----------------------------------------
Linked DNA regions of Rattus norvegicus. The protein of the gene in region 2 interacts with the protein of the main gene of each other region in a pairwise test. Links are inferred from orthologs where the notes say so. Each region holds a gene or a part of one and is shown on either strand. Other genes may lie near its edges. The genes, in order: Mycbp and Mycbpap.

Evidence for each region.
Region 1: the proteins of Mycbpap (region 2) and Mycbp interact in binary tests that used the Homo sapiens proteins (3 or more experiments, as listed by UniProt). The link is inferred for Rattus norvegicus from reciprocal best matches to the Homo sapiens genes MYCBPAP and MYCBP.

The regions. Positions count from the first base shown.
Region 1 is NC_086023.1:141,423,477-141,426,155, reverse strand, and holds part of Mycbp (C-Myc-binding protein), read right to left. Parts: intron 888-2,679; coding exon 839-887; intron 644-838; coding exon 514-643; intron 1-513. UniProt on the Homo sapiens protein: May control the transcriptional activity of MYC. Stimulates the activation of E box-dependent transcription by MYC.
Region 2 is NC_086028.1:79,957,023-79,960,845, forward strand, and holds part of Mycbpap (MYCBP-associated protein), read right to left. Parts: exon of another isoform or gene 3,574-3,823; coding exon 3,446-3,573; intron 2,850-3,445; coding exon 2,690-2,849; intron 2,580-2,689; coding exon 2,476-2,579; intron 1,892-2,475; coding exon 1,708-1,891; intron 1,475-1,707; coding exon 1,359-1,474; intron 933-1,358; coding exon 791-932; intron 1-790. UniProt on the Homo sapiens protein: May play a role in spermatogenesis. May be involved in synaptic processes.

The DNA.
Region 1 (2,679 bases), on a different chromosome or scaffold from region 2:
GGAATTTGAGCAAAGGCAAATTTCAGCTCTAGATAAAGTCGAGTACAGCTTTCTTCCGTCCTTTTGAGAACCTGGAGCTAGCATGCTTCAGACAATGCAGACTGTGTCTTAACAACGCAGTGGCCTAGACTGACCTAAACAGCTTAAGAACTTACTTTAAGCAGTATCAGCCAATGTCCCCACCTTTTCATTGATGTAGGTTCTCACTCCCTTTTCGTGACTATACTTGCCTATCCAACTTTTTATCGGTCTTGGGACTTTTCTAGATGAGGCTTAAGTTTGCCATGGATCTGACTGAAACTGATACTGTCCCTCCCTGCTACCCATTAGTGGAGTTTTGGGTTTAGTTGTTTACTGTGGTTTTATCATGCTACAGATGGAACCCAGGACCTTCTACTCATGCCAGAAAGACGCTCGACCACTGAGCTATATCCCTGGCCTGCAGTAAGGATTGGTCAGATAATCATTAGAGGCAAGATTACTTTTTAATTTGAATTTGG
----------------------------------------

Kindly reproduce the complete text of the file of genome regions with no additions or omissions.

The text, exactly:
Linked DNA regions of Rattus norvegicus. The protein of the gene in region 2 interacts with the protein of the main gene of each other region in a pairwise test. Links are inferred from orthologs where the notes say so. Each region holds a gene or a part of one and is shown on either strand. Other genes may lie near its edges. The genes, in order: Mycbp and Mycbpap.

Evidence for each region.
Region 1: the proteins of Mycbpap (region 2) and Mycbp interact in binary tests that used the Homo sapiens proteins (3 or more experiments, as listed by UniProt). The link is inferred for Rattus norvegicus from reciprocal best matches to the Homo sapiens genes MYCBPAP and MYCBP.

The regions. Positions count from the first base shown.
Region 1 is NC_086023.1:141,423,477-141,426,155, reverse strand, and holds part of Mycbp (C-Myc-binding protein), read right to left. Parts: intron 888-2,679; coding exon 839-887; intron 644-838; coding exon 514-643; intron 1-513. UniProt on the Homo sapiens protein: May control the transcriptional activity of MYC. Stimulates the activation of E box-dependent transcription by MYC.
Region 2 is NC_086028.1:79,957,023-79,960,845, forward strand, and holds part of Mycbpap (MYCBP-associated protein), read right to left. Parts: exon of another isoform or gene 3,574-3,823; coding exon 3,446-3,573; intron 2,850-3,445; coding exon 2,690-2,849; intron 2,580-2,689; coding exon 2,476-2,579; intron 1,892-2,475; coding exon 1,708-1,891; intron 1,475-1,707; coding exon 1,359-1,474; intron 933-1,358; coding exon 791-932; intron 1-790. UniProt on the Homo sapiens protein: May play a role in spermatogenesis. May be involved in synaptic processes.

The DNA.
Region 1 (2,679 bases), on a different chromosome or scaffold from region 2:
GGAATTTGAGCAAAGGCAAATTTCAGCTCTAGATAAAGTCGAGTACAGCTTTCTTCCGTCCTTTTGAGAACCTGGAGCTAGCATGCTTCAGACAATGCAGACTGTGTCTTAACAACGCAGTGGCCTAGACTGACCTAAACAGCTTAAGAACTTACTTTAAGCAGTATCAGCCAATGTCCCCACCTTTTCATTGATGTAGGTTCTCACTCCCTTTTCGTGACTATACTTGCCTATCCAACTTTTTATCGGTCTTGGGACTTTTCTAGATGAGGCTTAAGTTTGCCATGGATCTGACTGAAACTGATACTGTCCCTCCCTGCTACCCATTAGTGGAGTTTTGGGTTTAGTTGTTTACTGTGGTTTTATCATGCTACAGATGGAACCCAGGACCTTCTACTCATGCCAGAAAGACGCTCGACCACTGAGCTATATCCCTGGCCTGCAGTAAGGATTGGTCAGATAATCATTAGAGGCAAGATTACTTTTTAATTTGAATTTGG